In theory, a DAO is a blockchain-based collective that isn't governed by one person or entity. Instead, its rules and governance are coded in smart contracts and cannot be changed unless voted upon by the DAO's members. Though many have popped up recently, DAOs can be risky bets, with many safety and legal unknowns to be worked out.

Vora and WiB partnered with she256, a nonprofit that also aims to increase diversity in crypto, and Kinjal Shah, a partner at VC Blockchain Capital, to create the Komorebi Collective as an investment DAO.

"Inclusivity needs to be a larger part of the discussion, earlier on in the conversation in crypto," Shah says. "I'm particularly conscious of creating safe spaces and communities for anyone to be able to participate. My hope is that Komorebi can be a part of this change."

Kinjal Shah, partner at Blockchain Capital and Komorebi Collective DAO core member.
Courtesy of Kinjal Shah
Kinjal Shah, partner at Blockchain Capital and Komorebi Collective DAO core member.

Medha Kothari, co-founder of she256, feels the same.

"We [are] convinced that blockchain technology [is] going to fundamentally change the way our financial systems run and our societies are governed," she says. "So, we thought it was absolutely critical that those building these systems represent the diversity of our global population."

To be a member of the DAO, folks had to invest $5,000 each. As members, each have voting power in choosing which crypto founders to invest in. So far, the DAO has raised $400,000 to invest, Vora says. Of that, they've invested about 65% in companies across the globe. They hope to raise more in the near future.

Vora declined to disclose which crypto companies the Komorebi Collective has invested in, adding that many aren't public yet. But, she did mention that two are in the decentralized finance (DeFi) ecosystem, involving lending and saving, while others include an NFT marketplace and a company focusing on wealth building for women in crypto. Vora and Shah are seasoned investors in the space. When it comes to investing in DeFi projects or NFTs, financial experts recommend being careful, understanding the risks and taking time to research before buying in.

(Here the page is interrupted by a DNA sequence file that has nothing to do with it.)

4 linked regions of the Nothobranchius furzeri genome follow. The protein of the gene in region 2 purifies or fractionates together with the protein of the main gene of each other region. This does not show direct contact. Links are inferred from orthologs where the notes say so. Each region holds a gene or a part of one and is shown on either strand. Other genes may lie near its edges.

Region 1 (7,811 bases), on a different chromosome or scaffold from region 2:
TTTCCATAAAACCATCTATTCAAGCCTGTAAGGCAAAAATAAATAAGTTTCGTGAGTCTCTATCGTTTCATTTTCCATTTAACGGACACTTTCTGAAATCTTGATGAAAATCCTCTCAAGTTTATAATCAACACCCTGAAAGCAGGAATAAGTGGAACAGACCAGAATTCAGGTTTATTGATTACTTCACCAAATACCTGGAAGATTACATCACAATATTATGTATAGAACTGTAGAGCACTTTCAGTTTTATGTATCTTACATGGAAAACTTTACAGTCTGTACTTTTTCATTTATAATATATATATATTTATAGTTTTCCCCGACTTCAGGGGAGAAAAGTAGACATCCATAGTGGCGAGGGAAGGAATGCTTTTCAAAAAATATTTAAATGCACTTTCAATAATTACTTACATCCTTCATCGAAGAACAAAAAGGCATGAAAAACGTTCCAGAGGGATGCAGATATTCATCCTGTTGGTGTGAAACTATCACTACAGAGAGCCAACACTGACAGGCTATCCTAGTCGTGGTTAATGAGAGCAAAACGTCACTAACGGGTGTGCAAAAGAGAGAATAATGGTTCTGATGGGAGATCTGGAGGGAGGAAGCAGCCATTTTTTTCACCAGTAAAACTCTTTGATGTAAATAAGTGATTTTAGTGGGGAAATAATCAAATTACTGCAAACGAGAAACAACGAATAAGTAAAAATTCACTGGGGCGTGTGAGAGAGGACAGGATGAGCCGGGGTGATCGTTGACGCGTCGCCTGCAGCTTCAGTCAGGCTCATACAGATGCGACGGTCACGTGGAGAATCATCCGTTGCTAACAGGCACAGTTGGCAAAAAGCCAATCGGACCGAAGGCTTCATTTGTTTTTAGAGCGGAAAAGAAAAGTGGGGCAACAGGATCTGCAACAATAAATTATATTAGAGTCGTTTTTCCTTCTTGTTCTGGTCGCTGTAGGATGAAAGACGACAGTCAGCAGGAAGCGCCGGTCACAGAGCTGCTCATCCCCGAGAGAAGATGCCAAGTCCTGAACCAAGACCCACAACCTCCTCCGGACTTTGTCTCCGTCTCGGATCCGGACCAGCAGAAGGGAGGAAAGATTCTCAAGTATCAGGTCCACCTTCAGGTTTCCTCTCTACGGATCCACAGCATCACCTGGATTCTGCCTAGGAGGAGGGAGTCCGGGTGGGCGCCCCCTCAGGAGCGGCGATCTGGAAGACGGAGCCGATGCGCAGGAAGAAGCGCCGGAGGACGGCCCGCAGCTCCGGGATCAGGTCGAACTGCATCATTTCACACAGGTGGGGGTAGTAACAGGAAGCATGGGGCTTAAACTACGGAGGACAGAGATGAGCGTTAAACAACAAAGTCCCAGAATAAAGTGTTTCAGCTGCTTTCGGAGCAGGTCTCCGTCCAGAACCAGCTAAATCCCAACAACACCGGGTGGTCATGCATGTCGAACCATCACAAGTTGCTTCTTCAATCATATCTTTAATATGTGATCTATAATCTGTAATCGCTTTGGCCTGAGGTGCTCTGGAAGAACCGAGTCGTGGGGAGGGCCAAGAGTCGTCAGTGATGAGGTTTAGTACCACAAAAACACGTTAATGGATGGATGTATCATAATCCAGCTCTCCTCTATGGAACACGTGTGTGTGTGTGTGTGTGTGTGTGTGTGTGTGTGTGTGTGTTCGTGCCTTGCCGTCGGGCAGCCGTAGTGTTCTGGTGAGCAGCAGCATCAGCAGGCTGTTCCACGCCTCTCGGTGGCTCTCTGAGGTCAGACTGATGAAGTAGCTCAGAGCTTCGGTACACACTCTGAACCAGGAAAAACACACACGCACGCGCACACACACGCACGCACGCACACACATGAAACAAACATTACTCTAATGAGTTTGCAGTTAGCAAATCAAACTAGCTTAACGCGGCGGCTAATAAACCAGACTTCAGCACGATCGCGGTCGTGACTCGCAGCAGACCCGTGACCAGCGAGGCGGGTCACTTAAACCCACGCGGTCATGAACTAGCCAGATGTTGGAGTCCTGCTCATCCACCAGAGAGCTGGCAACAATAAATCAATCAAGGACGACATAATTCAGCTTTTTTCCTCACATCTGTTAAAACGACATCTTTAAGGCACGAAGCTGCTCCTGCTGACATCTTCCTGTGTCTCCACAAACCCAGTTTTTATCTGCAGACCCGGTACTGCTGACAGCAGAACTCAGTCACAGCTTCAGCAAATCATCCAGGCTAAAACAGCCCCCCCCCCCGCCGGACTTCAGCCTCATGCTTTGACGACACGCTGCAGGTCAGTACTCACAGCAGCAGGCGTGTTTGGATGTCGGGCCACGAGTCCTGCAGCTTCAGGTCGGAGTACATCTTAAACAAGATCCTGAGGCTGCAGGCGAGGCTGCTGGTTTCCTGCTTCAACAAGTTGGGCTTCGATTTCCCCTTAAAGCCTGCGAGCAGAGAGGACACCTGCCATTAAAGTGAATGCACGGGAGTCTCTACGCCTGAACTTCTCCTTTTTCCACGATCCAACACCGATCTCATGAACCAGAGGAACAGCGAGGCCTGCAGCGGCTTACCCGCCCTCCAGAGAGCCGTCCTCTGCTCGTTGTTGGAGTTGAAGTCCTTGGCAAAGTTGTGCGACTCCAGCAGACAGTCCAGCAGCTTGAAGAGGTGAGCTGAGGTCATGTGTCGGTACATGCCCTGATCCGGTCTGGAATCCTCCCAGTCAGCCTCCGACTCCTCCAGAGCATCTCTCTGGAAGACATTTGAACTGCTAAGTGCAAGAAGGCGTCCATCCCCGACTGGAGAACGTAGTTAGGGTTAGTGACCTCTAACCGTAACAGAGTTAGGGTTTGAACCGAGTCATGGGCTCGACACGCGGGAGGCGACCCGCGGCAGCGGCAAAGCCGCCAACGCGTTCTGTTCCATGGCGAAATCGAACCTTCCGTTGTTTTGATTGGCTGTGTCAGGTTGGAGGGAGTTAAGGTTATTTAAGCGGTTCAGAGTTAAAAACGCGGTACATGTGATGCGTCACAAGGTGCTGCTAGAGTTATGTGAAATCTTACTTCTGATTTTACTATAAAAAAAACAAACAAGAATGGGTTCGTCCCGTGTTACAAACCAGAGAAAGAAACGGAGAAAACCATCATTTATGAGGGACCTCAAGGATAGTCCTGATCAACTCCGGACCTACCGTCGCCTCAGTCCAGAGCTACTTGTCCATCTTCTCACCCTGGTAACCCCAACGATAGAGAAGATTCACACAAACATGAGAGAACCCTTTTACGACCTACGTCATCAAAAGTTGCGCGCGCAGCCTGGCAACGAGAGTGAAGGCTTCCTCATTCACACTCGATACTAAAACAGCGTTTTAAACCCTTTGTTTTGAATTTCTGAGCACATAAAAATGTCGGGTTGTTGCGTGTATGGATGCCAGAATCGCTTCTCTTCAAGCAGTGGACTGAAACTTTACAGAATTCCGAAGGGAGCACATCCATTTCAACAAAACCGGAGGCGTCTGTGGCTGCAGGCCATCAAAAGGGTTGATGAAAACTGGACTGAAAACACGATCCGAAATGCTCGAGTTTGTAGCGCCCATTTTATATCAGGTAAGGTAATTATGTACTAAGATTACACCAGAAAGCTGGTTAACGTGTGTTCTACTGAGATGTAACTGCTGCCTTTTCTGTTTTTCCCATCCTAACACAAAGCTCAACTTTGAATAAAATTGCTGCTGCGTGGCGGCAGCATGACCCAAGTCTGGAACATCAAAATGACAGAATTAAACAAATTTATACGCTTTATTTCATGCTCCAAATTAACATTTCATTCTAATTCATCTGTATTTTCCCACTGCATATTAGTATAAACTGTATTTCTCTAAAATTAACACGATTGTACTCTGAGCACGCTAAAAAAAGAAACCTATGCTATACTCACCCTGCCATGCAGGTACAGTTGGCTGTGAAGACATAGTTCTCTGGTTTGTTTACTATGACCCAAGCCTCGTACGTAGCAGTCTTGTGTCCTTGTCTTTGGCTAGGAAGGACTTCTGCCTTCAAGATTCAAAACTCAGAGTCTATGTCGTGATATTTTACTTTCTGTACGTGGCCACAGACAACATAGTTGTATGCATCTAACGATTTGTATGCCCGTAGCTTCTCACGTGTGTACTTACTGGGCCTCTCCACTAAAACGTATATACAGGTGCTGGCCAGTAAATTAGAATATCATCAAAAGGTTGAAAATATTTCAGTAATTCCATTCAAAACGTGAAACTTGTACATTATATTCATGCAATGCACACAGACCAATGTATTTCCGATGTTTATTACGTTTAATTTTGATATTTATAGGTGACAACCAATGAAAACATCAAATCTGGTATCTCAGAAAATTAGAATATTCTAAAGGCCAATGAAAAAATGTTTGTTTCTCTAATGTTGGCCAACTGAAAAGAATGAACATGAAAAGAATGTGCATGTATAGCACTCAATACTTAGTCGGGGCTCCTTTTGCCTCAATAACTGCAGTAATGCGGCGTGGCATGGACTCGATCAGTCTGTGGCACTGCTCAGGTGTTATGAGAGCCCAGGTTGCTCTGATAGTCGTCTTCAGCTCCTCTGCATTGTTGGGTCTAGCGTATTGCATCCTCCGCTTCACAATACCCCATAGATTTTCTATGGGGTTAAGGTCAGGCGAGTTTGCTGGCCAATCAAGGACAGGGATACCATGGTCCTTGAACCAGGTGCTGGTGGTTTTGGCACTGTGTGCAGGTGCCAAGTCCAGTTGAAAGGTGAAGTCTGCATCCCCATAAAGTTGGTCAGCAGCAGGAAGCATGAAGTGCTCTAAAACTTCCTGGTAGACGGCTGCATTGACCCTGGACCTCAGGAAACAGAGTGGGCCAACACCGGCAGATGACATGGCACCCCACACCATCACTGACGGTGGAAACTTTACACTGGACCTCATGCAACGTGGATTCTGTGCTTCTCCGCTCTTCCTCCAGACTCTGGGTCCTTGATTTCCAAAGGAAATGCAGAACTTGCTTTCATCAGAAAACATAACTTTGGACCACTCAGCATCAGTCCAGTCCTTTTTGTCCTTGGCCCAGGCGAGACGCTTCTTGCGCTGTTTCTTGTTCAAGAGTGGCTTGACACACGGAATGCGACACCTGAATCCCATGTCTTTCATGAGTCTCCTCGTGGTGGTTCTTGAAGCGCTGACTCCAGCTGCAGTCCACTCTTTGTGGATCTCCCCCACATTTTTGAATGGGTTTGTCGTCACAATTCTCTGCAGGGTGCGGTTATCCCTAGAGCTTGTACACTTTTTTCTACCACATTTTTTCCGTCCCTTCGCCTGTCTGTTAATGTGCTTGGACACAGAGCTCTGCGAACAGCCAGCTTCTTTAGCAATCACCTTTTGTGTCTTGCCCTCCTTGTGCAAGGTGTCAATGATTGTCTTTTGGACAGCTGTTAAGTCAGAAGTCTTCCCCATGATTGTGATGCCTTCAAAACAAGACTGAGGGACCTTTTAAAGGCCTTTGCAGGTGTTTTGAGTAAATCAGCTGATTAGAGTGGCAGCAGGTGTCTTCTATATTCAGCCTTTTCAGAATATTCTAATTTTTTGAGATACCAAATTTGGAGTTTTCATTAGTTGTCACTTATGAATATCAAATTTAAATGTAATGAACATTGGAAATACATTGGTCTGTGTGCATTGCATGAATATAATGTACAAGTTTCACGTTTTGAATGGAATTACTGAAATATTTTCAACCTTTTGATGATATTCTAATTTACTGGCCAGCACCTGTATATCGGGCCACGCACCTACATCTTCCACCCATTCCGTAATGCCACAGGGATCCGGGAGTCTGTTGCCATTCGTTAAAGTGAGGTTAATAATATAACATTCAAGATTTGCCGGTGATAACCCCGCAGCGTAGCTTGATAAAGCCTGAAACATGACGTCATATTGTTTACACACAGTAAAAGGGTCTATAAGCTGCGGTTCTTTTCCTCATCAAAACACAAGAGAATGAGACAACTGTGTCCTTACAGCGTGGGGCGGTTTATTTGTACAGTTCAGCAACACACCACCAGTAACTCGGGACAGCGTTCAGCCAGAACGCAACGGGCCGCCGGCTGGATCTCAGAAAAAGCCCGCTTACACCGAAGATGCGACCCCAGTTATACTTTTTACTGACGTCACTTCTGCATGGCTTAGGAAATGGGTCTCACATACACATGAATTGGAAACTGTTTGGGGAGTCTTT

"There is a diversity problem that needs to be solved in crypto and organizations like ours are bridging that gap," Vora says. "But I also think there's a problem with just highlighting women that are already in the space."

Through the Komorebi Collective, Vora and her co-creators have one main goal: "Get a group of really badass female founders, builders and investors in this space to come together and pool capital or knowledge and make a difference while earning returns," she says.

'I'm doing this for my daughter'

Ultimately, blockchain alone isn't enough to create a better, more inclusive financial system, Vora and Shah say.

"At the end of the day it's about tangible change," Shah says. "Crypto is predicated on a world that is decentralized, with an emphasis on accessibility. Transactions are meant to be cheaper, in theory, with investors getting access to opportunities much earlier."

But the space isn't quite there yet — high transaction fees, volatility and other hurdles still cause barrier to entry. "Crypto is not going to realize this reality by default. It needs to be a conscious consideration that is built with intentionality," she says.

Courtesy of Manasi Vora
"Inclusivity needs to be a larger part of the discussion, earlier on in the conversation in crypto," Kinjal Shah says.

To Vora, crypto has the potential to "break poverty cycles," she says, "but it has to be done right. Just building these technical tools doesn't solve all the problems."

Instead, it's about getting the technology in the hands of those historically and systemically underserved in the U.S. and across the globe, she says, which is what WiB and other organizations are attempting to bridge.

"I have a 12-year-old daughter, and I'm doing this for her," Odeniran says. "I want her to have opportunities that are fair and see people, see other Black girls, that look like her, and feel comfortable. I really think that's what this technology is affording us: To create a world where everybody is included."